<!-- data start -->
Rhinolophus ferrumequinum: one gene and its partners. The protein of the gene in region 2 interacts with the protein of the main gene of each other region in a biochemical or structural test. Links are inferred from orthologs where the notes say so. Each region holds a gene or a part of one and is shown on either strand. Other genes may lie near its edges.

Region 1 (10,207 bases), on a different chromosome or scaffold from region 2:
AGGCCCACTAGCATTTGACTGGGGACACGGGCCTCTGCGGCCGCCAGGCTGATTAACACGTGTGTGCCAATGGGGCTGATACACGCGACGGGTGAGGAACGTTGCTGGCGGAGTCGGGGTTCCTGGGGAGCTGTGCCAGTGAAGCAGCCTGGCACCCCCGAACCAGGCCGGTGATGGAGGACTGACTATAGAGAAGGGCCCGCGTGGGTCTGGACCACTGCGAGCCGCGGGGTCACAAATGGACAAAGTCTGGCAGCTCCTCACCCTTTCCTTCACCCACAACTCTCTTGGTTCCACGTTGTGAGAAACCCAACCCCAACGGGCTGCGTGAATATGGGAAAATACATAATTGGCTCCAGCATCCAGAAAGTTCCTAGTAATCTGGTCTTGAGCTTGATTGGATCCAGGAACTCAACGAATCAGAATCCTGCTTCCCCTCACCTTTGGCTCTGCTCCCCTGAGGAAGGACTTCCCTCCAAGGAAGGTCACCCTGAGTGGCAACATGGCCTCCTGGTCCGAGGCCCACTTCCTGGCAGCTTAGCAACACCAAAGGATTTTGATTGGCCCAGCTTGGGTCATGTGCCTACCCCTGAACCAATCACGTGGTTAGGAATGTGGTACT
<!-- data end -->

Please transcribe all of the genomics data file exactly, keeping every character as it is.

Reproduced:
Rhinolophus ferrumequinum: one gene and its partners. The protein of the gene in region 2 interacts with the protein of the main gene of each other region in a biochemical or structural test. Links are inferred from orthologs where the notes say so. Each region holds a gene or a part of one and is shown on either strand. Other genes may lie near its edges.

Region 1 (10,207 bases), on a different chromosome or scaffold from region 2:
AGGCCCACTAGCATTTGACTGGGGACACGGGCCTCTGCGGCCGCCAGGCTGATTAACACGTGTGTGCCAATGGGGCTGATACACGCGACGGGTGAGGAACGTTGCTGGCGGAGTCGGGGTTCCTGGGGAGCTGTGCCAGTGAAGCAGCCTGGCACCCCCGAACCAGGCCGGTGATGGAGGACTGACTATAGAGAAGGGCCCGCGTGGGTCTGGACCACTGCGAGCCGCGGGGTCACAAATGGACAAAGTCTGGCAGCTCCTCACCCTTTCCTTCACCCACAACTCTCTTGGTTCCACGTTGTGAGAAACCCAACCCCAACGGGCTGCGTGAATATGGGAAAATACATAATTGGCTCCAGCATCCAGAAAGTTCCTAGTAATCTGGTCTTGAGCTTGATTGGATCCAGGAACTCAACGAATCAGAATCCTGCTTCCCCTCACCTTTGGCTCTGCTCCCCTGAGGAAGGACTTCCCTCCAAGGAAGGTCACCCTGAGTGGCAACATGGCCTCCTGGTCCGAGGCCCACTTCCTGGCAGCTTAGCAACACCAAAGGATTTTGATTGGCCCAGCTTGGGTCATGTGCCTACCCCTGAACCAATCACGTGGTTAGGAATGTGGTACT